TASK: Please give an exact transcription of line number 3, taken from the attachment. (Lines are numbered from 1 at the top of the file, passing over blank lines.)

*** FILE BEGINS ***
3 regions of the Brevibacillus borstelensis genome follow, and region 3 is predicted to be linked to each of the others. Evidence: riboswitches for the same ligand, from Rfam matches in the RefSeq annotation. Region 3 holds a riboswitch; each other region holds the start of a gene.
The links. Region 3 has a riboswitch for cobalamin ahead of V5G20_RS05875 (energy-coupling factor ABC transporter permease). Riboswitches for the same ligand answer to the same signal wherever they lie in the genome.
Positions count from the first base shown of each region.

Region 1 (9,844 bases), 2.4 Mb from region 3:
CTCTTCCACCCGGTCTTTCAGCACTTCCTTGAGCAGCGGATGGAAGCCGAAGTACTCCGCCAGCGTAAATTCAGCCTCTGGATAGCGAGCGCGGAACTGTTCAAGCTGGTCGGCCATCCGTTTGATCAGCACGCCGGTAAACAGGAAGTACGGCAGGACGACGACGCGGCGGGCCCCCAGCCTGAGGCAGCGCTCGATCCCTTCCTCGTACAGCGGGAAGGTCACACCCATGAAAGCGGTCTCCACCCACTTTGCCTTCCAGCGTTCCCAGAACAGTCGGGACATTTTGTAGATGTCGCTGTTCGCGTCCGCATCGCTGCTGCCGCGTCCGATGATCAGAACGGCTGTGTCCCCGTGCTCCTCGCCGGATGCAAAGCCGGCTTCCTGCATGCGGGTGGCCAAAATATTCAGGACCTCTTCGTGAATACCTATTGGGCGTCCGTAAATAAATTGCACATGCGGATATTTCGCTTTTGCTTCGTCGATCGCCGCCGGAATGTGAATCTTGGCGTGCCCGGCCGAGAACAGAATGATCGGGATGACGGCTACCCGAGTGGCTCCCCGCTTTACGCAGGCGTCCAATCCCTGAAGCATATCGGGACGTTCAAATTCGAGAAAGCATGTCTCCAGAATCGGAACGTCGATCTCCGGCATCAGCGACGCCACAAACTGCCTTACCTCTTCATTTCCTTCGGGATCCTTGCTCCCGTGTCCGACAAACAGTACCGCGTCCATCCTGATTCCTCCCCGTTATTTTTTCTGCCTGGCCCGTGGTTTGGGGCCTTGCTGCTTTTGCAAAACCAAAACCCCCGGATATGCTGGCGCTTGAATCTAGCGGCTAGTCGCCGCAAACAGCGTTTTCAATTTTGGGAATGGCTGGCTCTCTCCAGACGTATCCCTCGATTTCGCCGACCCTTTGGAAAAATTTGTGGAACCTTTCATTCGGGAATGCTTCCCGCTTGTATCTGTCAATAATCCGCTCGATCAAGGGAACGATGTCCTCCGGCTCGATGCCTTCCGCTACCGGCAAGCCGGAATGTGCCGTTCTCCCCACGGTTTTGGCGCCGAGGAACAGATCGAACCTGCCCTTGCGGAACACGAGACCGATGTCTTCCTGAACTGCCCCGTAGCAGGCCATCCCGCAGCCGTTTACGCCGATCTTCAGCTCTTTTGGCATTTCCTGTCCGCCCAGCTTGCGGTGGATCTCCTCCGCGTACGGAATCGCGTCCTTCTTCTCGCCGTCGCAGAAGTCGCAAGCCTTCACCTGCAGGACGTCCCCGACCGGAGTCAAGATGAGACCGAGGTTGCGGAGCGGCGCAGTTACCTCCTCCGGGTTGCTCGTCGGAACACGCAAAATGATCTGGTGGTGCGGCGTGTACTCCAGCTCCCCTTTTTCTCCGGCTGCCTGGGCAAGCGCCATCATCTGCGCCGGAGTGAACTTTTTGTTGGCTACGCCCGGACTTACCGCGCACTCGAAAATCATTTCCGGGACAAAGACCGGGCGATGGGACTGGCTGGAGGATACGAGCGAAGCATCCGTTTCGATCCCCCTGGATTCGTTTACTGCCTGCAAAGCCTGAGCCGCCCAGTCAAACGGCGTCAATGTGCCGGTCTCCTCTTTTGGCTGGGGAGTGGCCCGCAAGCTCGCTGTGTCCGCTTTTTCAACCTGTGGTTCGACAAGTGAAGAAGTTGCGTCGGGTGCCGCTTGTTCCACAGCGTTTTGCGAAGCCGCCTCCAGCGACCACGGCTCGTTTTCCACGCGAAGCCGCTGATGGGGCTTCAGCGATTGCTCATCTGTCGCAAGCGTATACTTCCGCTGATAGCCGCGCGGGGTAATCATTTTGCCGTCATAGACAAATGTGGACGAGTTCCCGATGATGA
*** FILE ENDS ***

Positions count from the first base shown of each region.